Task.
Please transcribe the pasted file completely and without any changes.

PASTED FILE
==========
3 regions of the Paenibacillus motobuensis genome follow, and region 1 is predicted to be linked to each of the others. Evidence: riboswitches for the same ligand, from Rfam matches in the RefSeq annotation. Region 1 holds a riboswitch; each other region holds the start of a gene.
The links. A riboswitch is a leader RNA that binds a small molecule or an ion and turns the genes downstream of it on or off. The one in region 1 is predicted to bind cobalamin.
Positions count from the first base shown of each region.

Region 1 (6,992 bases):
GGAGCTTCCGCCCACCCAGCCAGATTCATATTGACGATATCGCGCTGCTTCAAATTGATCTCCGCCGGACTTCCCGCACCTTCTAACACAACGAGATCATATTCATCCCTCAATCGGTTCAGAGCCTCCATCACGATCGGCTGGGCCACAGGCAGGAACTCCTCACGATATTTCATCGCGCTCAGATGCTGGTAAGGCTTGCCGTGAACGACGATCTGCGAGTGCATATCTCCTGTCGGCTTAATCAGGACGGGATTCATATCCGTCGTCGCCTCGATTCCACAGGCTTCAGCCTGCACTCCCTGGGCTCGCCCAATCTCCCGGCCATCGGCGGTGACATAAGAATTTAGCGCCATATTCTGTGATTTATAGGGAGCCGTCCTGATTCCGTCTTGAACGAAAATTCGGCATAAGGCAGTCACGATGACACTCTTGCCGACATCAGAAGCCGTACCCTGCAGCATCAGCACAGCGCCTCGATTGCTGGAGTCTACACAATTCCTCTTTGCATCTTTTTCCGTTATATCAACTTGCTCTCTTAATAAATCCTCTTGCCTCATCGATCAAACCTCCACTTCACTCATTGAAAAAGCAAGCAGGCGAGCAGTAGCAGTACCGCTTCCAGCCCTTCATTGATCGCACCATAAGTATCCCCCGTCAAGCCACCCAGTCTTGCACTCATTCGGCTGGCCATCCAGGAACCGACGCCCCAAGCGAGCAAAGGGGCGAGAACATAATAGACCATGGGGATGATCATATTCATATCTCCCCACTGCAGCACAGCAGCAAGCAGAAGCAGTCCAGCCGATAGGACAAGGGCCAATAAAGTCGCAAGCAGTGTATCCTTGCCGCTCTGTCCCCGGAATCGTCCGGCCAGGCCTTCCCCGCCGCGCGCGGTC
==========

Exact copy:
3 regions of the Paenibacillus motobuensis genome follow, and region 1 is predicted to be linked to each of the others. Evidence: riboswitches for the same ligand, from Rfam matches in the RefSeq annotation. Region 1 holds a riboswitch; each other region holds the start of a gene.
The links. A riboswitch is a leader RNA that binds a small molecule or an ion and turns the genes downstream of it on or off. The one in region 1 is predicted to bind cobalamin.
Positions count from the first base shown of each region.

Region 1 (6,992 bases):
GGAGCTTCCGCCCACCCAGCCAGATTCATATTGACGATATCGCGCTGCTTCAAATTGATCTCCGCCGGACTTCCCGCACCTTCTAACACAACGAGATCATATTCATCCCTCAATCGGTTCAGAGCCTCCATCACGATCGGCTGGGCCACAGGCAGGAACTCCTCACGATATTTCATCGCGCTCAGATGCTGGTAAGGCTTGCCGTGAACGACGATCTGCGAGTGCATATCTCCTGTCGGCTTAATCAGGACGGGATTCATATCCGTCGTCGCCTCGATTCCACAGGCTTCAGCCTGCACTCCCTGGGCTCGCCCAATCTCCCGGCCATCGGCGGTGACATAAGAATTTAGCGCCATATTCTGTGATTTATAGGGAGCCGTCCTGATTCCGTCTTGAACGAAAATTCGGCATAAGGCAGTCACGATGACACTCTTGCCGACATCAGAAGCCGTACCCTGCAGCATCAGCACAGCGCCTCGATTGCTGGAGTCTACACAATTCCTCTTTGCATCTTTTTCCGTTATATCAACTTGCTCTCTTAATAAATCCTCTTGCCTCATCGATCAAACCTCCACTTCACTCATTGAAAAAGCAAGCAGGCGAGCAGTAGCAGTACCGCTTCCAGCCCTTCATTGATCGCACCATAAGTATCCCCCGTCAAGCCACCCAGTCTTGCACTCATTCGGCTGGCCATCCAGGAACCGACGCCCCAAGCGAGCAAAGGGGCGAGAACATAATAGACCATGGGGATGATCATATTCATATCTCCCCACTGCAGCACAGCAGCAAGCAGAAGCAGTCCAGCCGATAGGACAAGGGCCAATAAAGTCGCAAGCAGTGTATCCTTGCCGCTCTGTCCCCGGAATCGTCCGGCCAGGCCTTCCCCGCCGCGCGCGGTC